FOXBOROUGH, Mass. -- It had not been a particularly sterling game for Patriots cornerback Sterling Moore.
But New England is heading back to the Super Bowl, and Sterling Moore had a hand in sending the Patriots to Indianapolis, courtesy of their nail-biting 23-20 victory over the Baltimore Ravens in the AFC Championship Game in Gillette Stadium on Sunday.
Moore, an undrafted rookie, actually had a large hand in the dramatic win, as in his right hand, which he used to punch the ball out of the grasp of the Ravens' Lee Evans in the end zone with 27 seconds left.
And while the Patriots ultimately survived because Baltimore's Billy Cundiff hooked a potential game-tying 32-yard field goal wide left with 15 seconds remaining, it was Moore's play that ensured New England would, at the very least, remain alive heading into overtime.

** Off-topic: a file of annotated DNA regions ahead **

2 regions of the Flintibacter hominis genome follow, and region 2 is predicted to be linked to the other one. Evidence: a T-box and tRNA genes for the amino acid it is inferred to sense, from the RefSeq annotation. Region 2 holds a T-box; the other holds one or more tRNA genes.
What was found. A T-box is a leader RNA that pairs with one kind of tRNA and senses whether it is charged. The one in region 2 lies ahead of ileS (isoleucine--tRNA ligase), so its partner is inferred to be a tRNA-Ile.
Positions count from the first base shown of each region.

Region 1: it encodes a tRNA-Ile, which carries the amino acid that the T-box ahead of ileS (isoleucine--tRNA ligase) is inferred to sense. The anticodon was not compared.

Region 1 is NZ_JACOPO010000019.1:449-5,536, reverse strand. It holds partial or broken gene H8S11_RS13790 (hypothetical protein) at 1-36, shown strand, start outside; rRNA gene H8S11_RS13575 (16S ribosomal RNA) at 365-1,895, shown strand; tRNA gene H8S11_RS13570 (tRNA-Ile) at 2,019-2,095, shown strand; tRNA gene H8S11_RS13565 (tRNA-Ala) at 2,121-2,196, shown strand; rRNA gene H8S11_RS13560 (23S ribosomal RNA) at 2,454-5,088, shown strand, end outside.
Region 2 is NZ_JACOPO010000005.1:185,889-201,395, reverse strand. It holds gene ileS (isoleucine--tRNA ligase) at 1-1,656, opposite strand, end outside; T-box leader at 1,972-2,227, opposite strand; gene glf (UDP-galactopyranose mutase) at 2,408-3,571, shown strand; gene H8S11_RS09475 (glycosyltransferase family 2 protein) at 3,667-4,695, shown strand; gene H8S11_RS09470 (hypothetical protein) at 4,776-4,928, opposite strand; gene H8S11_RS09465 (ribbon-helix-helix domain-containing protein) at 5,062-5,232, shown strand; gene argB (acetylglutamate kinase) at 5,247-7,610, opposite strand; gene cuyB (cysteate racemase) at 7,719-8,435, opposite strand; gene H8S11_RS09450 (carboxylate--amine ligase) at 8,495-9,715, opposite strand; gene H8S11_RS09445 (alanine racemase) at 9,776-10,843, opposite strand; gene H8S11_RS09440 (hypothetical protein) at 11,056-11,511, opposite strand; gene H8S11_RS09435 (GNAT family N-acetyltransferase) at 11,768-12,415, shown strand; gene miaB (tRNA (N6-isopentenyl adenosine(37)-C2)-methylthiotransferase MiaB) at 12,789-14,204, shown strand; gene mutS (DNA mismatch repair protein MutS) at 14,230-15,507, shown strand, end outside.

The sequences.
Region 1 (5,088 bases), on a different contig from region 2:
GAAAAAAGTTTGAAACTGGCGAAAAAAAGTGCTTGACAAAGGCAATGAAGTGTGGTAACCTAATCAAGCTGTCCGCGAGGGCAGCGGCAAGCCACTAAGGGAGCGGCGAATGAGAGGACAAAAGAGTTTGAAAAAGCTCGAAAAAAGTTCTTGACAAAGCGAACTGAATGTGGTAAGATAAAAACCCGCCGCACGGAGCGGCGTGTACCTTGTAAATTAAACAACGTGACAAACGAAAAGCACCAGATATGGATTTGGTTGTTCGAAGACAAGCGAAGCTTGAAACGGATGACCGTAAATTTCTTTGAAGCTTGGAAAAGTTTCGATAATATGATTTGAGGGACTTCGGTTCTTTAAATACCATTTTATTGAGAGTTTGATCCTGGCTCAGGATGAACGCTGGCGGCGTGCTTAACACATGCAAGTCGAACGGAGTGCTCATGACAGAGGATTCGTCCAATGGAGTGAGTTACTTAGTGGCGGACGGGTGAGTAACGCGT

The big play not only helped propel the Pats into Super Bowl XLVI, but it also provided a little redemption for Moore, who missed a tackle in the open field, allowing Torrey Smith to get away and scamper into the end zone for a 29-yard scoring strike in the third quarter that gave the Ravens their first lead, at 17-16.
For a second, he thought Evans had scored the winning touchdown on a 14-yard strike from Joe Flacco on second down.
"I definitely thought he caught the ball," Moore admitted. "But I just tried to get my hand in there and get the ball out. That's what we're always doing in practice and in games. I just kept fighting, trying to get the ball out as good as I could. I'm always going to try to scratch at the ball until the whistle blows.
"It wasn't in my mind to slap the ball out [as the play was unfolding], it was just a split-second decision and I'm glad it worked out. We do that drill [stripping the ball] every day in practice but it was the first time I had to use it in a game. I just took what I learned in practice into the game."
Moore said there was a little miscommunication between himself and Devin McCourty in the backfield as the ball was snapped.